Book: Looking for Anne of Green Gables

I've been trying to read more non-fiction lately, so I was pleasantly surprised when I stumbled across this book at the library. 

This is a book about the famous author L. M. Montgomery, author of Anne of Green Gables, Emily of New Moon, and countless short stories. A Canadian icon, I loved learning more about the author and her beloved heroine. 

The book starts out detailing Montgomery's young life. The author outlines unique situations that would have gone on to inspire the character of Anne. As the book progresses, more interesting facts come to light, including the identity of the model who inspired Anne's red hair, and snippets from Montgomery's journals as she grew up and began work on the novel. 

My favourite aspect of this book is discovering how much Montgomery drew on her own life experiences to shape the character of Anne, and in some instances, Diana. It makes me feel drawn to Anne even more, and closer to Montgomery. 

I highly recommend this book to Anne fans of all varieties. Keep in mind that it is non-fiction, and it may seem a bit dry to some readers. It is an easy read, and even includes photos of Montgomery, her family, and other important ephemera. It's a fascinating book, and worth the time and effort you put into it. 

Book: The Girl's Guide to Hunting and Fishing

A few weeks ago, I finished reading The Girl's Guide to Hunting and Fishing. 

It was a quick read, making it a good summertime book. As it opened, I was caught up in the world of a young girl who is sad about losing her childhood vacation home {it also might have been their real home, it was hard to follow along}. As the book went on, I found myself more and more interested in the life of the heroine. 

However, halfway through, things went a There was randomly one chapter about nothing in particular. After that, the main character started doing things that didn't seem true to her character. It got really boring watching her make terrible choices, and the book stopped moving forward. Finally, the last chapter seemed to provide a sense of completion, of a satisfying ending. And yet, nope. I found the ending to be jarring, and there was no true ending, or satisfaction of endings wrapped up.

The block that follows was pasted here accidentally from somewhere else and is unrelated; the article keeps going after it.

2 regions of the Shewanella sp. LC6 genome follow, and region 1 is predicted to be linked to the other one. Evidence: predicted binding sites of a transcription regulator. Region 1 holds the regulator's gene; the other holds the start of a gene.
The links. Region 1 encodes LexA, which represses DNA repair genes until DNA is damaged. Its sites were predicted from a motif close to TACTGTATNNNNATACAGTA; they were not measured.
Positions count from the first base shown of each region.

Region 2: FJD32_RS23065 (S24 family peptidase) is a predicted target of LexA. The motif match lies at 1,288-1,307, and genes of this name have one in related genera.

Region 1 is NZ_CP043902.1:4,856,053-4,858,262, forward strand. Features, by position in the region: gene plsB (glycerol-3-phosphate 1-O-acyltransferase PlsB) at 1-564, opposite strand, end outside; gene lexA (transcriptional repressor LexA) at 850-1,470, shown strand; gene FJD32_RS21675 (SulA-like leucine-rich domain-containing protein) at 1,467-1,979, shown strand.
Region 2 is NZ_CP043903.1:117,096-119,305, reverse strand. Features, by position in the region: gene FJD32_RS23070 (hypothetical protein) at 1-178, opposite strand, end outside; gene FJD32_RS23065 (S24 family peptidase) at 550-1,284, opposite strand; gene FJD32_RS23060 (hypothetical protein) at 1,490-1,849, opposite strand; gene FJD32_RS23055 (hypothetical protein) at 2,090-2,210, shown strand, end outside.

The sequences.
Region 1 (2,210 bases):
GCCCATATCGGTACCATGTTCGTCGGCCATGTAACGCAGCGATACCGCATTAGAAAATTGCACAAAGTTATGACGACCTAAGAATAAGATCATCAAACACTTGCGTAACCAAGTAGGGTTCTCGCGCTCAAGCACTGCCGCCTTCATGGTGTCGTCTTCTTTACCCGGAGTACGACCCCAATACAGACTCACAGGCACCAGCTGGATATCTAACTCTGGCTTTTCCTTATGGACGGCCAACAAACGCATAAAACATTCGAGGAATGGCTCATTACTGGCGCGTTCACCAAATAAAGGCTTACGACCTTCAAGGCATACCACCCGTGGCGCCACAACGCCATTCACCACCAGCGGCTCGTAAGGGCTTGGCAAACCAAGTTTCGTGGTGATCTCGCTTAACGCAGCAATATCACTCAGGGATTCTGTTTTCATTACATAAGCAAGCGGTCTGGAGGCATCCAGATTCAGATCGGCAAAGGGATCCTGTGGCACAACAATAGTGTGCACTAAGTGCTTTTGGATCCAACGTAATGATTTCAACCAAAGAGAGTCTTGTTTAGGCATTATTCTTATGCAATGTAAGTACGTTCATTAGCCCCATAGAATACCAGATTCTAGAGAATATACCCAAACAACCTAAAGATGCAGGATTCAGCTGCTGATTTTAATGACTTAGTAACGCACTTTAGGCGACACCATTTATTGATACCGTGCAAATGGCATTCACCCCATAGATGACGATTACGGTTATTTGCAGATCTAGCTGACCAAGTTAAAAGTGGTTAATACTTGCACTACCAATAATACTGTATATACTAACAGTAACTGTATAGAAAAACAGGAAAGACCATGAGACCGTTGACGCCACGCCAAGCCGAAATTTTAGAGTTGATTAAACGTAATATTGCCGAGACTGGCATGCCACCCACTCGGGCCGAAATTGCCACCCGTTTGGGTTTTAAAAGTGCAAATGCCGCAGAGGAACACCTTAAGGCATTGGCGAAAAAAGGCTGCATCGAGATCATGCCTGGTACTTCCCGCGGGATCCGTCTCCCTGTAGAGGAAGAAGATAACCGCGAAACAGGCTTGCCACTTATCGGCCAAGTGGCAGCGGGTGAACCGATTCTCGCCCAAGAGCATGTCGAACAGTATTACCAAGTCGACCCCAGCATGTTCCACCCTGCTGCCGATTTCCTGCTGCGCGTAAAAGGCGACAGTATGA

Some people might say that it's like life; there isn't always closure, and people make bad decisions. But I felt like the ending didn't match the story that had been established. Overall, I wouldn't really recommend it. I found it on several reading lists on Pinterest, so clearly some people think it's worth reading. If you find it at the library, sure, check it out and bring it to read by the pool. But don't feel like you need to go search it out. 

Book: Divine Secrets of the Ya-Ya Sisterhood

A few years ago, this book {and subsequent movie} was extremely popular. At the time, I was around 8 years old, much to young for the demographic the book was aimed for. Now, many years later, I read it without all the excitement and hubbub, and I'm glad it worked out that way; there was nothing to influence me before I read it, or sway my opinion afterwards. 

I watched the movie a few months ago, because I was curious. I'd even forgotten that it was a book. From there, I figured I might as well read it. So I did. 

I loved reading this book. I dove right in, and loved everything about it. The writing style is descriptive without being flowery, the characters are developed and interesting, and the setting is somewhere I'm not familiar with {the South, years 1920-1990ish}. Some of the minor characters tended to blend together for me, but for the most part, each character stood on their own. 

What appealed to me the most was the themes of love, friendship, and female connection that ran throughout the novel. Perhaps it's because most of my female friends have moved all over the world that I connect so strongly with a novel about having your closest friends around you. I would love it if all my closest friends lived within blocks of me, and we could get together on a whim. Unfortunately, that's not the case. So I lived vicariously through the characters in the novel. 

After I finished reading, I looked up some reviews online. While there were some positive reviews, there were many negative ones. Reasons ranged from dislike for "chick-lit" to anger over issues of alcoholism and child abuse. Yes, this is a serious read. I don''t enjoy reading about child abuse {I can't think of anyone who does}, I recognize that life is complicated and not everyone has perfect, loving parents. 

Overall, I would recommend this book. Be aware that it's not all rainbows and sunshine. It is a book about women who are trying to figure out who they are. It is a book about friendship, love, and family ties.